Can Dogs Eat Almonds?

Almonds aren't particularly safe for dogs—but almond butter is

almonds on a hard surface

Anfisa Kameneva / EyeEm / Getty Images

Though almonds provide a wealth of nutrients for humans, the protein-packed snack can pose serious risks for our four-legged friends, ranging from intestinal blockages to conditions like pancreatitis. Because they're high in fat and often contain other not-so-healthy additives like salt, nuts should generally be avoided for our dogs (the macadamia nut, in particular, is considered especially toxic).

Are Almonds Safe for Dogs?

Almonds are chock full of healthy fats, fiber, protein, and vitamins and minerals, which have been shown to do everything from lower blood sugar and cholesterol levels to reduce blood pressure in humans. However, our canine counterparts unfortunately can't take full advantage of the health benefits of nuts.

While almonds may not necessarily be toxic to dogs, they are difficult for our pets to digest—especially when consumed in larger quantities. The high fat content of almonds and other nuts can actually lead to serious health conditions in dogs, including gastroenteritis and pancreatitis. Pancreatitis is an inflammation of the pancreas, while gastroenteritis occurs as a result of a dog's gastrointestinal tract (particularly the stomach and intestines) becoming inflamed.

The other concern surrounding the consumption of nuts like almonds for dogs are their shape and hard consistency. Since dogs don't always properly chew their food, gobbling up a handful of almonds could actually become a choking risk. Almonds can also become lodged in a dog's stomach or intestines, causing a blockage. While a medium or large breed dog may be able to digest an almond or two, a small or toy breed that eats an almond is at a higher risk for an obstruction.

Like many nuts, almonds are often packaged with various flavorings and seasonings, and these could potentially be harmful to our pets. Salted or roasted almonds aren't toxic, but any sort of chocolate-covered almond—or one containing the sweetener Xylitol—could prove fatal. Just like humans, too much salt can lead to issues such as dehydration, and your dog's sodium needs should already be met through their regular diet.

What About Almond Butter (or Oil)?

When almonds aren't in their natural form, the risks associated with choking or intestinal blockages disappear. And since your pooch probably goes absolutely bonkers for peanut butter, many pet owners wouldn't hesitate to offer other nut butters.

The good news is that dogs can enjoy a bit of almond butter every now and then—and they can even experience some of its health benefits. Almond butter is rich in fiber and vitamins like vitamin E, which promote a healthy skin and coat (it's why almond oil and almond butter can be found in so many skin, hair, and nail treatments for humans). In fact, topical almond oil can be used to naturally treat dogs' itchy, dry, flaky, or otherwise irritated skin, and it can also be offered as an occasional treat to help combat skin issues from the inside out. A non-greasy moisturizer that doesn't leave an oily residue, almond oil will slowly absorb into your dog's skin and provide active healing and soothing benefits all day long.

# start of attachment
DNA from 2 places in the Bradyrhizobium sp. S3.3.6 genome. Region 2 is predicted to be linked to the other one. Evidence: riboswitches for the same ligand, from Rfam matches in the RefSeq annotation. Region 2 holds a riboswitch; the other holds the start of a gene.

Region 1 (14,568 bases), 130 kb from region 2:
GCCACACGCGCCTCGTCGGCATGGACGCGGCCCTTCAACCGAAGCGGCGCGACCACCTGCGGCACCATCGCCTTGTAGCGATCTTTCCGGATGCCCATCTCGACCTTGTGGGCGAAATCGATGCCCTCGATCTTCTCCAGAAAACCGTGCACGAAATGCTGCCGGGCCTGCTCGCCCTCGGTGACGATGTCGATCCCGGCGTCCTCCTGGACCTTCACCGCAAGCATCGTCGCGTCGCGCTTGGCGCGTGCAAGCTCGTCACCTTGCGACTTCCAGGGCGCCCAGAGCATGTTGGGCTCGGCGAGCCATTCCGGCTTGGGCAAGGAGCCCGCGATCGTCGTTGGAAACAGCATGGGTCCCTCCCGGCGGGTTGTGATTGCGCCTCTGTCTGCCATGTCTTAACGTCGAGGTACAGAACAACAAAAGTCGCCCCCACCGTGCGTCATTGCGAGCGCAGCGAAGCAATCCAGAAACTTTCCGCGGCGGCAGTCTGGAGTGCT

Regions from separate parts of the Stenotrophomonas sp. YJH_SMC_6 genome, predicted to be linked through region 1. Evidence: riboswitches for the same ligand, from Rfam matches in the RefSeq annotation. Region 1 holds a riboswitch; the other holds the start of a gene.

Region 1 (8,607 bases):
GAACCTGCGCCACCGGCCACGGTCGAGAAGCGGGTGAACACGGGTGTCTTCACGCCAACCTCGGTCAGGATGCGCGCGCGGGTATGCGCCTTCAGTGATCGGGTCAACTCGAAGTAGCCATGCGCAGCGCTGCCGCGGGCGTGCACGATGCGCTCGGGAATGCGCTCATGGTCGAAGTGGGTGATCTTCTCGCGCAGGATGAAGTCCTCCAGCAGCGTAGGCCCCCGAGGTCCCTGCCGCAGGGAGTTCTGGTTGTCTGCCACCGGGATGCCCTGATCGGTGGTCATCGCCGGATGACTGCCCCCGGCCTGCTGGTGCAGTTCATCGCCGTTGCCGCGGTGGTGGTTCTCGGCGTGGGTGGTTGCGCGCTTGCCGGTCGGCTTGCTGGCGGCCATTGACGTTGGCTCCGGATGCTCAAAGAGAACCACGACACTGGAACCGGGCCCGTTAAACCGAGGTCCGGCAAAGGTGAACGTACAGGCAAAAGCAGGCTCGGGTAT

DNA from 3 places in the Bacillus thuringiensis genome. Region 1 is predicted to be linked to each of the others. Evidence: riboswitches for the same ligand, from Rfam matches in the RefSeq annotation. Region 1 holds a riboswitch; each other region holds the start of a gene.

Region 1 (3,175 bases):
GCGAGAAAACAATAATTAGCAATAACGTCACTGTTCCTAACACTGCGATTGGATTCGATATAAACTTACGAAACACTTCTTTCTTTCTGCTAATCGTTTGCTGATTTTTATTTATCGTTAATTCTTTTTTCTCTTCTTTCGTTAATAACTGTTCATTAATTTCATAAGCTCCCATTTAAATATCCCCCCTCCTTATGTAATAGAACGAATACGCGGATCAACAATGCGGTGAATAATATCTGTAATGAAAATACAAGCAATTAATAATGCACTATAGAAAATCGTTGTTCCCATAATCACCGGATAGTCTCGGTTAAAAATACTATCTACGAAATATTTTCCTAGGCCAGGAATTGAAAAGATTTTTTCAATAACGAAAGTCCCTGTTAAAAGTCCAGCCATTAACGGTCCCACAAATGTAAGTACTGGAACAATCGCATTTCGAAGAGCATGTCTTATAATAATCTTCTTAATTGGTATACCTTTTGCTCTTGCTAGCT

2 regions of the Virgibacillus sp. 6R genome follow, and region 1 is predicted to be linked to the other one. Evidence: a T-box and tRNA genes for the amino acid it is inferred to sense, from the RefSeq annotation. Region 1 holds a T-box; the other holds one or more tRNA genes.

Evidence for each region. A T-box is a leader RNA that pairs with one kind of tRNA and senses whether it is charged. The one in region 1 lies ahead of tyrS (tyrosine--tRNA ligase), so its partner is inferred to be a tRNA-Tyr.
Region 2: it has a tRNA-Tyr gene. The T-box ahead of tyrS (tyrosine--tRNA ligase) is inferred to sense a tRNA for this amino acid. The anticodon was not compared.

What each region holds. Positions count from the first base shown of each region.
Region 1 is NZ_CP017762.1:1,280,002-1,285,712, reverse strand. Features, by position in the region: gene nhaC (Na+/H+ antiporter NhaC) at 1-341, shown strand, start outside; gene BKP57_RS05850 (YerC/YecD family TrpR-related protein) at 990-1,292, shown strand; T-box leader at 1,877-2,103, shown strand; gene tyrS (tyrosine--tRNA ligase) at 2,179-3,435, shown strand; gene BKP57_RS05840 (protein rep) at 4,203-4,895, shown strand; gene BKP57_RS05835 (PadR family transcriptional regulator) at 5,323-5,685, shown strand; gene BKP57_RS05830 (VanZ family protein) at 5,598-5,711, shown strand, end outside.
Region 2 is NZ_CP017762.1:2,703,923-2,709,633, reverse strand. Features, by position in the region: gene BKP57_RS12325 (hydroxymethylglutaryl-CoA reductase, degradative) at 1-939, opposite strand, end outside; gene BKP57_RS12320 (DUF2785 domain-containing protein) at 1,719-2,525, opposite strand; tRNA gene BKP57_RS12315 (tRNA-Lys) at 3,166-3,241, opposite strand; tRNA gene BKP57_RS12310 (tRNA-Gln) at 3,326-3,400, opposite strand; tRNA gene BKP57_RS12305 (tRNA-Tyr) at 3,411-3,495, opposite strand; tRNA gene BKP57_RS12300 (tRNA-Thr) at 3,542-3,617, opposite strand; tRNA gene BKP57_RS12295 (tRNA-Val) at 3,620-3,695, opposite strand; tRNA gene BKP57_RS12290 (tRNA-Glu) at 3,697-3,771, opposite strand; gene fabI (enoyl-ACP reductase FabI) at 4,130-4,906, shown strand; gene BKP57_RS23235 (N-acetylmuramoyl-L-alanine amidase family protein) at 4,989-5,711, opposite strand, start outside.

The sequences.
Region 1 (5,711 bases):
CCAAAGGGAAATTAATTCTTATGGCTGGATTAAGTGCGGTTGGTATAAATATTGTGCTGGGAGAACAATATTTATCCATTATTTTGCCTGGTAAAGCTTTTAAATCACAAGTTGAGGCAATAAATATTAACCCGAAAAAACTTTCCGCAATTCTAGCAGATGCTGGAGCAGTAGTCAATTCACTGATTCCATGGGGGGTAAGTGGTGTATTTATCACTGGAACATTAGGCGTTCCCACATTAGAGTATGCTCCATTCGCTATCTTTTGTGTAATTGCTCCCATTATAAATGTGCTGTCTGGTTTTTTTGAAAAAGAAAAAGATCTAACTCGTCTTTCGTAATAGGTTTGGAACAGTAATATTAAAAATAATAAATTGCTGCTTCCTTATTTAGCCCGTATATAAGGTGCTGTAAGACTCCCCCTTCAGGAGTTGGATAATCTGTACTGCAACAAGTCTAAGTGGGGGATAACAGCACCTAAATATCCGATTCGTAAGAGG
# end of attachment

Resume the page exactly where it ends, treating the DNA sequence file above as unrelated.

However, just as when offering your dog peanut butter, moderation should be exercised with both almond butter and oil—though almond butter actually contains larger amounts of minerals like magnesium and iron and only 14 percent fat (compared to PB's 50 percent fat). Consuming too much fat still puts your dog at risk for conditions like pancreatitis. Also be sure you're choosing plain, natural almond butter without any added flavors or salt.

Generally, one or two tablespoons of almond butter are considered safe for most dogs. Try filling up your pup's favorite Kong toy with almond butter, or bake your own homemade dog treats at home by addition nutritious and Fido-friendly ingredients like pumpkin or banana.

What to Do if Your Dog Ate Almonds

If your pet snagged some almonds while you weren't looking, pet owners should monitor their dog for symptoms like vomiting or diarrhea for the next several hours. Any changes in appetite or indication of stomach pain or discomfort would warrant a trip to the vet. Other symptoms could include a refusal to eat their food as well as lethargy.

If a large quantity of almonds were consumed in a short period of time, your veterinarian may opt to use a medication to make your dog vomit the contents of his or her stomach. However, if an almond is stuck in a portion of the stomach or intestines and has caused an obstruction, abdominal surgery would be required to remove the almond.


Article Sources
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  1. People Foods to Avoid Feeding Your Pets. ASPCA Animal Poison Control

  2. Pancreatitis and Other Disorders of the Pancreas in Dogs. Merck Veterinary Manual